But there’s genuine love of country, and then there’s National Socialism, lol. Mick Taylor, possibly the world’s biggest xenophobe, is an equal opportunities racist. He hates everyone with the same level of contempt and disgust.
Every nationality, from the Germans to the English, is just another bunch of ‘foreign cunts’ to Mick Taylor. He refers to them as a plague of vermin, coming to ‘his’ country to f**k it up and destroy it. And we all know what you do with plagues, right? You wipe ’em out…
Paul’s ‘English wit’ and his pretty passable attempts to get Mick to join him in some buddy-buddy drinking songs is highly amusing to Mick, not unlike the way that King Kong is amused by Naomi Watts’s juggling tricks and acrobatics in the Jack Black/Peter Jackson version of KING KONG. (Both captives here are rather cleverly trying to use psychology to lull their captors into a false sense of security, but will it work?)
Unlike King Kong, however, Mick Taylor does still intend to kill poor unfortunate Paul Hammersmith. He simply doesn’t mind having a bit of craic and bonhomie with him first, a bit of man-banter. After all, the existence he leads is a pretty lonely one.
But Paul has at least some gumption, some balls; maybe he doesn’t want to be killed. Maybe, unlike the terrified females Mick is more used to, he intends to fight for his life, so that one day he can go back to England, as presumably he intends to do, and resume his job and/or his studies there. But, of course, Mick won’t go down without a fight, and Mick Taylor fights dirty…
I think this film is actually better than the 2005 original. The first film is excellent, and it’s fine that it’s just the relatively straightforward story of three young tourists who fall afoul of Mick on their wee driving holiday. It’s the perfect, easy-does-it introduction to the franchise. But WOLF CREEK 2 is so much more complex.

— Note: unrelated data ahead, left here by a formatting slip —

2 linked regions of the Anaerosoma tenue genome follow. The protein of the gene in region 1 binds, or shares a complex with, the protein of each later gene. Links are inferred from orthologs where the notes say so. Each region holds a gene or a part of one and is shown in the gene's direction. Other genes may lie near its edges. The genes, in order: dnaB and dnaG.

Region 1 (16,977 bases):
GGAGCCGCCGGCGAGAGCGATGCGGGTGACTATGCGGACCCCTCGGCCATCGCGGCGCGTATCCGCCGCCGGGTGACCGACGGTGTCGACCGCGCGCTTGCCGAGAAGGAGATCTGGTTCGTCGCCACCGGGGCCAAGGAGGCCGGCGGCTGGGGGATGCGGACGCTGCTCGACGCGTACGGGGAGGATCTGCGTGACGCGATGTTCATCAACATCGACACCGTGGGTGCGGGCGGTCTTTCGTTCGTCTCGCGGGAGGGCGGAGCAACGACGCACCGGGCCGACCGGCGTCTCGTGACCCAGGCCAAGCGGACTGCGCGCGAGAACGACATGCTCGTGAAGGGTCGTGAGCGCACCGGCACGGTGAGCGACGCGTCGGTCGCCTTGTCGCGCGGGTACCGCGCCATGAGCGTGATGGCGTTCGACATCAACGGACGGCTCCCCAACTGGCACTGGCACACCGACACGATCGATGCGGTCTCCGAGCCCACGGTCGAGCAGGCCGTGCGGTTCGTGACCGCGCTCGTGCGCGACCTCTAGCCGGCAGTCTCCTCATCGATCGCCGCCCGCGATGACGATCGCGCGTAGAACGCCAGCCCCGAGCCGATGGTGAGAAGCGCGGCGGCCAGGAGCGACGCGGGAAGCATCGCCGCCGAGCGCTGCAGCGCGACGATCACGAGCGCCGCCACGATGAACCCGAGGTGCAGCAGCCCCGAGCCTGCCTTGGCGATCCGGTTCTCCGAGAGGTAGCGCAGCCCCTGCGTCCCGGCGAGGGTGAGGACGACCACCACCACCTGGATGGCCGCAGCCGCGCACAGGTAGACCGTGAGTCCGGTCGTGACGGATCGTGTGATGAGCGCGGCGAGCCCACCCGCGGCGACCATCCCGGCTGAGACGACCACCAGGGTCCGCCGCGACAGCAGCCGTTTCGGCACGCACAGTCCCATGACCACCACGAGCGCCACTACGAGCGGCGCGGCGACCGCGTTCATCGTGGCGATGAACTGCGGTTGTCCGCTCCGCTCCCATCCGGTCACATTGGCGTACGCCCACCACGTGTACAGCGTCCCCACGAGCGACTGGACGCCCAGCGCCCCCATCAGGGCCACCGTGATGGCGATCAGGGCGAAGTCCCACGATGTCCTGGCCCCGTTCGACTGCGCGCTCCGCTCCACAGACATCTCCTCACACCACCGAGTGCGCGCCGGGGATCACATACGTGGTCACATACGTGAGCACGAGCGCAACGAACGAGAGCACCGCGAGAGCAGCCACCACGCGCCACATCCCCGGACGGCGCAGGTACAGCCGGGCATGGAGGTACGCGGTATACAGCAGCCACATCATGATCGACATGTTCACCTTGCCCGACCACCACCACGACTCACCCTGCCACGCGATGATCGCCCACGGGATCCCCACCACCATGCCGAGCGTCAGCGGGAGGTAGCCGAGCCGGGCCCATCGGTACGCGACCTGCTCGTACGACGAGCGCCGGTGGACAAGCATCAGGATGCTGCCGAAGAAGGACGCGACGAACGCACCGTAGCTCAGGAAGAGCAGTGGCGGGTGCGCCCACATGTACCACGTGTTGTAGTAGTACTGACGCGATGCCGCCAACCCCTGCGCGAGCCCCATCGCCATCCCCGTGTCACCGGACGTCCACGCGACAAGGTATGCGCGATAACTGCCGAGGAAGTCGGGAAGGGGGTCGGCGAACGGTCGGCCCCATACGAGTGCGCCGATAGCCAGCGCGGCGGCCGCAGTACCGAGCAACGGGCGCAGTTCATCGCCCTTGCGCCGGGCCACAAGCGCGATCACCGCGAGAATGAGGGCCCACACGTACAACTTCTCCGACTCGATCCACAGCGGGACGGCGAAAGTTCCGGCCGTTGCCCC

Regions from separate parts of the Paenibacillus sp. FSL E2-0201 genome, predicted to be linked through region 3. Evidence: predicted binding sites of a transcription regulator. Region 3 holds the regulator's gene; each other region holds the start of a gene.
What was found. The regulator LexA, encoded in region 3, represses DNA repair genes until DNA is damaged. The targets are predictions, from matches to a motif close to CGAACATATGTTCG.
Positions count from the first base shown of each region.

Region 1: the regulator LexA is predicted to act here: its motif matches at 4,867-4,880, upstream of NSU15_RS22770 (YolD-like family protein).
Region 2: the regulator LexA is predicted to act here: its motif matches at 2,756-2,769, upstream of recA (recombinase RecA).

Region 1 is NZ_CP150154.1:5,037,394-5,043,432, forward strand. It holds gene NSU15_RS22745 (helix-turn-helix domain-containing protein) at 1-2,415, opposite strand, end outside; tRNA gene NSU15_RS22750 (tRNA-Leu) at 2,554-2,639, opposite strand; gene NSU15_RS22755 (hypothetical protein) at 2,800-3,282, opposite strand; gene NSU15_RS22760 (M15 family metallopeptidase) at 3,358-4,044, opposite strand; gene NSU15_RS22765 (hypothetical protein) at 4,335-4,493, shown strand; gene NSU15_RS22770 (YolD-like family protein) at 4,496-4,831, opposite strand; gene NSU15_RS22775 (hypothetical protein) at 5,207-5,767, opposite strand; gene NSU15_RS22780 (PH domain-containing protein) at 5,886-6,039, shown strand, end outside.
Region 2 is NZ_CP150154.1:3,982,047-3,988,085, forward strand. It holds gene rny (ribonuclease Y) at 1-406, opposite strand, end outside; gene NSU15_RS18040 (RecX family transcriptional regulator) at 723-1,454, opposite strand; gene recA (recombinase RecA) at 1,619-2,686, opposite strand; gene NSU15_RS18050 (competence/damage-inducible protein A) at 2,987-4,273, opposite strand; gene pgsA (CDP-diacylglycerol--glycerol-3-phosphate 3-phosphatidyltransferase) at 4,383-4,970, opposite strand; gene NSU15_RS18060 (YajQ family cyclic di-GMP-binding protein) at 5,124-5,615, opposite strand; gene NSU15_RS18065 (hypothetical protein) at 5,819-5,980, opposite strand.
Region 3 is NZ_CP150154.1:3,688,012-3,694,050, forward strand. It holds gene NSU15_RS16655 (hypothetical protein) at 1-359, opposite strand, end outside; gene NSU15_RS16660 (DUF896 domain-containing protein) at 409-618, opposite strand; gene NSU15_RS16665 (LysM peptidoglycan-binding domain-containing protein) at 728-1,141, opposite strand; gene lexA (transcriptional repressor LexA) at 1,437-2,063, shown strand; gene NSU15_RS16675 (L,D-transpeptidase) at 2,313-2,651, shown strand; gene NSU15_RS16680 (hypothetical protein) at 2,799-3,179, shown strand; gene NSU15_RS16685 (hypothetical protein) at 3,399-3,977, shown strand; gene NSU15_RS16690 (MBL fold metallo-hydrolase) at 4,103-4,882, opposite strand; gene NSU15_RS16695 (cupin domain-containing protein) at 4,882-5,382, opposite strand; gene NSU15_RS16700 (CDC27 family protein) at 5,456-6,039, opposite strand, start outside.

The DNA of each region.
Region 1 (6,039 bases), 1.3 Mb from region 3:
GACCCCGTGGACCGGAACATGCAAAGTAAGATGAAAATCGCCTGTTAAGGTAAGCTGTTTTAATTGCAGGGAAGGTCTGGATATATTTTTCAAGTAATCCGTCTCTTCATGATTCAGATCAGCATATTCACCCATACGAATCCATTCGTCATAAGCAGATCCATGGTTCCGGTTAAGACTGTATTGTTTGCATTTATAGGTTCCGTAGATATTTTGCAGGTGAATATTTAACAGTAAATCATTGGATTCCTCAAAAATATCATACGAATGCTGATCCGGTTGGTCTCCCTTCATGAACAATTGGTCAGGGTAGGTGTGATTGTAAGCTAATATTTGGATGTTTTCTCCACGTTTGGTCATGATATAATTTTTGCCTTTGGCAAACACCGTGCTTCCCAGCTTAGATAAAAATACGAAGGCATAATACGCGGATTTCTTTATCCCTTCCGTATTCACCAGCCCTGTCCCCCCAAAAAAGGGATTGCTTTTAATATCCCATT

We get to see a whole lot more of Mick’s hate-filled, xenophobic personality, and the plot has a load of very satisfying twists and turns. I love the bit about the crooked, corrupt cops who try to give Mick a speeding ticket when he wasn’t even speeding (I don’t give much for their chances of survival, do you?), and the horror of the subterranean caves shows us that Mick’s evil has even more layers to it than we previously imagined. Roll on WOLF CREEK 3. Some of us need to know where our next Mick-Fix is coming from…
AUTHOR BIOGRAPHY OF SANDRA HARRIS.
Sandra Harris is a Dublin-based novelist, poet, short story writer and film and book blogger. She has studied Creative Writing and Film-Making. She has published a number of e-books on the following topics: horror film reviews, multi-genre film reviews, women’s fiction, erotic fiction, erotic horror fiction and erotic poetry. Several new books are currently in the pipeline. You can browse or buy any of Sandra’s books by following the link below straight to her Amazon Author Page: http://www.amazon.com/-/e/B015GDE5RO
Her debut romantic fiction novel, ‘THIRTEEN STOPS,’ is out now from Poolbeg Books.